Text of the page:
Prof. Tan: As stated earlier, the surgeon must be adept at operating in a very confirmed space, and be especially adept at intra-corporeal suturing. The surgeon also has to develop a well-trained team in the OR room, including an expert paediatric anesthesiologist familiar with the metabolic and physiological derangements encountered by infants during laparoscopy, and how to minimise these risks
ALES: We note that you had invented several pediatric laparoscopic instruments. Would you like to tell us what leads you to invent these instruments? What principle is in your mind when you’re inventing?
Prof. Tan: This is an interesting question. I have not given this much thought as what came to my mind when I invented some of the patented devices that are now in commercial production.
I guess the first requirement and consideration, is that the invention solves a technical problem commonly encountered in paediatric laparoscopic surgery. The second factor is to have had sufficient experience and depth of knowledge to come up with novel solutions not yet in existence. The Tan sleeveless “RoTalock” instrument for babies is a prime example of this.
ALES: What encouraged you to be a pediatric laparoscopic surgeon? Or would you share with us some interesting experience at your early time being a pediatric laparoscopic surgeon?
Prof. Tan: I was inspired to be a paediatric surgeon by one of my teachers. Not only was he a highly skilled surgeon, he possessed the very qualities of humility and respect for every one including patients and the family.
ALES: What’ll you do to update yourself with the latest progress?
Prof. Tan: This is not easy. There are many extremely gifted paediatric surgeons in China and all around the world who are innovators, and one tries to maintain a professional contact them. As for progress in medical technology, one must be cognisant of some of the latest technology being introduced into the market which may have been developed for other disciplines, and remain open minded about developing alternative applications.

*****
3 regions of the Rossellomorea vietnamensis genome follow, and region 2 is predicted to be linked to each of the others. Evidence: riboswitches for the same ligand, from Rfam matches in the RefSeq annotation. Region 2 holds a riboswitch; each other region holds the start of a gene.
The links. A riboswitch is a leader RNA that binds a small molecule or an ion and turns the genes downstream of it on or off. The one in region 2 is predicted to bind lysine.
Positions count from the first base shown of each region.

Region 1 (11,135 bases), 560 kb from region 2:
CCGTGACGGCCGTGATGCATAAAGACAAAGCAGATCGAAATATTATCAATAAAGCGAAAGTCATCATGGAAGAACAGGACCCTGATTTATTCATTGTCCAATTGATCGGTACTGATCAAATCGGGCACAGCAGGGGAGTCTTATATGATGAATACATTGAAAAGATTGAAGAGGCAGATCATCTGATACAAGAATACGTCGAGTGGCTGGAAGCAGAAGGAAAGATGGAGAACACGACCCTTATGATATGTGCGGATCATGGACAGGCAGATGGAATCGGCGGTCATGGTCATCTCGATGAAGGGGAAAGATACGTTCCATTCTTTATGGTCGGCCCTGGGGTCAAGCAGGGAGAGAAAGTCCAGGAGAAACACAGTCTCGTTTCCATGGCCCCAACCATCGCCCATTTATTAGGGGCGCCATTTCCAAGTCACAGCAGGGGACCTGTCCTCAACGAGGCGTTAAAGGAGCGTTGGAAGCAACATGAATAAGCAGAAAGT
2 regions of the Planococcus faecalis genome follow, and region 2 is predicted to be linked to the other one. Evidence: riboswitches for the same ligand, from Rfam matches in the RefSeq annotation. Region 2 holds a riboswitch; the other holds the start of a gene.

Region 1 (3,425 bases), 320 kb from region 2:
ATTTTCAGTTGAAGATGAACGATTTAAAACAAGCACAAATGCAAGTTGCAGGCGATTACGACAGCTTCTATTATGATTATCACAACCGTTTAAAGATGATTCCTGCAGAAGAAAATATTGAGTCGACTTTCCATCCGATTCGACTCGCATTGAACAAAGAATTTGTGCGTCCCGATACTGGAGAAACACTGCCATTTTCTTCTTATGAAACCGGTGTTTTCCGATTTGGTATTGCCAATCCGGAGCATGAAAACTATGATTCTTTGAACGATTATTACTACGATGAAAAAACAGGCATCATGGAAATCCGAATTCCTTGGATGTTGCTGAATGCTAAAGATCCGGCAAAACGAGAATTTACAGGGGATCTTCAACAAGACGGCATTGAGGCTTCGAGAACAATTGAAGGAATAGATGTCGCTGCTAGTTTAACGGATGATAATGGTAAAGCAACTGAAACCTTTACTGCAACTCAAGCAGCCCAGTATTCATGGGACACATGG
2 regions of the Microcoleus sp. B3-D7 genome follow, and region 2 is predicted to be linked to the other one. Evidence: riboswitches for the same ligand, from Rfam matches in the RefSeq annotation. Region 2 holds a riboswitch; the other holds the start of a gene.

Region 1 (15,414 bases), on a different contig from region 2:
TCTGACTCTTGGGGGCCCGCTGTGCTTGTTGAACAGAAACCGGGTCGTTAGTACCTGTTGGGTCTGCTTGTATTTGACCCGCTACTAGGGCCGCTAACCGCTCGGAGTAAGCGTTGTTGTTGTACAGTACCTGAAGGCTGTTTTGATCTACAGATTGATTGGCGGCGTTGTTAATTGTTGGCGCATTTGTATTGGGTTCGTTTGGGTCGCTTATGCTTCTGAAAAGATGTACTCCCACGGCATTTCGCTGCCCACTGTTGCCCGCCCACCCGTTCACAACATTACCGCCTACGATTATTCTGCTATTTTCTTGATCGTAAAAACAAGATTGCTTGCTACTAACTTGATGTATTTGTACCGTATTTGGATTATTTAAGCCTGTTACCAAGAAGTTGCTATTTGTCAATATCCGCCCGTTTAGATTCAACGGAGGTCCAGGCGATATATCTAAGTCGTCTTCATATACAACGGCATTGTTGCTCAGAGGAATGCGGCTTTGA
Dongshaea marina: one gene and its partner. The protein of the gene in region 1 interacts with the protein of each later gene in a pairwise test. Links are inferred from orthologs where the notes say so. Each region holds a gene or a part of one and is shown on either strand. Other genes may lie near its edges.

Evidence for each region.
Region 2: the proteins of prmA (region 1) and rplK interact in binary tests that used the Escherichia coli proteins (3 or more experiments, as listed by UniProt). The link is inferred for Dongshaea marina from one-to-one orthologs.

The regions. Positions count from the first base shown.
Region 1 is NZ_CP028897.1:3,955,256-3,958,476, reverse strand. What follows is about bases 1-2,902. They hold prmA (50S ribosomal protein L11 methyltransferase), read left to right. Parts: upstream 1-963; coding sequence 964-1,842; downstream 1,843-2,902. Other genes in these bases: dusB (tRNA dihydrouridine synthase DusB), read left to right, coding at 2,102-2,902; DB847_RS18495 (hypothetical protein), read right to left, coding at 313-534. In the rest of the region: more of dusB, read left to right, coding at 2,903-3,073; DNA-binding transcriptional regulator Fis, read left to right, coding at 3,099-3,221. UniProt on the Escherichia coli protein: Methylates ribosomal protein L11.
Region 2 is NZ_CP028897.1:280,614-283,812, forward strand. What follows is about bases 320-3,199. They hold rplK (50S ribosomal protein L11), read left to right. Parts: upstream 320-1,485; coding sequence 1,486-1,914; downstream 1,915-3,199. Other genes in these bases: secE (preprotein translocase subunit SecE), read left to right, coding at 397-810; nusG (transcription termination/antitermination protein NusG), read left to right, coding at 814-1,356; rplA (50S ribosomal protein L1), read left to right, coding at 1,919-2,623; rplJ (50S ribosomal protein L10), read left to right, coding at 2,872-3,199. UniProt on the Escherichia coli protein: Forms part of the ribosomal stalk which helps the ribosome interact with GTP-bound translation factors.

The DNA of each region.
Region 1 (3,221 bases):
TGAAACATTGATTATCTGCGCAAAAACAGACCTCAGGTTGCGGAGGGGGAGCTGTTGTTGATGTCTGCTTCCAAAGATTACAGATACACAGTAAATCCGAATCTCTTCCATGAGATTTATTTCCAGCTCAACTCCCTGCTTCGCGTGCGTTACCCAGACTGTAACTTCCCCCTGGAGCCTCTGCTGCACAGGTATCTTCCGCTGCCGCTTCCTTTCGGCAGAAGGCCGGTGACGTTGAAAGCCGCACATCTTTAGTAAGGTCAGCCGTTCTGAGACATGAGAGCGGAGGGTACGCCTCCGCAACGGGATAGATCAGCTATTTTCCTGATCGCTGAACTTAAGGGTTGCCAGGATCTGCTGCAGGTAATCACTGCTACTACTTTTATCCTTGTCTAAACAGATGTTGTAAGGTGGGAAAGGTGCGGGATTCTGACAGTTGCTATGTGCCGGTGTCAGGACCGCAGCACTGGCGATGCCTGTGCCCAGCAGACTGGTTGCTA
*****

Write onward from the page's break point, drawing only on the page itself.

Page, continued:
Hock-Lim Tan, MBBS (Adelaide), MD (Doctorate in Medicine) Adelaide, FRACS (Paediatric Surgery) FRCS (Eng).
Prof. Hock-Lim Tan has had a long distinguished career in Pediatric Minimal Access Surgery since 1980’s. He moved to Malaysia from Australia in 2007, and has been on the Board of Governor of ELSA and Chair of the Pediatric Surgery Subsection.
He has been responsible for the laparoscopic training of many pediatric surgeons in the Asia Pacific region and was one of the founders and past president of IPEG.
He is visiting Surgeon at Prince Court Medical Centre in Kuala Lumpur, Adjunct Professor of Surgery at Universitas Indonesia in Jakarta and Visiting Professor of Yangon University.
He is one of the pioneers of pediatric minimally invasive surgery, and his major scientific contributions includes lymphatic sparing laparoscopic varicocelectomy, laparoscopic choledochal cyst excision, PCNL in children, laparoscopic pyloromyotomy for pyloric stenosis and laparoscopic pyeloplasty.
Widely published in refereed journals, his top five publications have had over 500 citations. He has also contributed 42 book chapters and is associate editors of the 7th Edition  of “Operative Pediatric Surgery” by Spitz and Coran, one of the most authoritative operative paediatric surgery textbooks.
He has also invented several pediatric laparoscopic instruments including the Tan pyeloplasty scissor, the Tan endotome and Tan pyloric spreader, the “RoTalock” and the RoBi-Tan needlepoint bipolar forceps.
Conflicts of Interest: The author has no conflicts of interest to declare.
- Gao S. Interview with Prof. Tan. Asvide 2017;4:015. Available online: http://www.asvide.com/articles/1321
(Science Editor: Skylar Gao, ALES, email@example.com)
Cite this article as: Gao S. Prof. Hock-Lim Tan: understanding the limits of pediatric laparoscopic surgery. Ann Laparosc Endosc Surg 2017;2:20.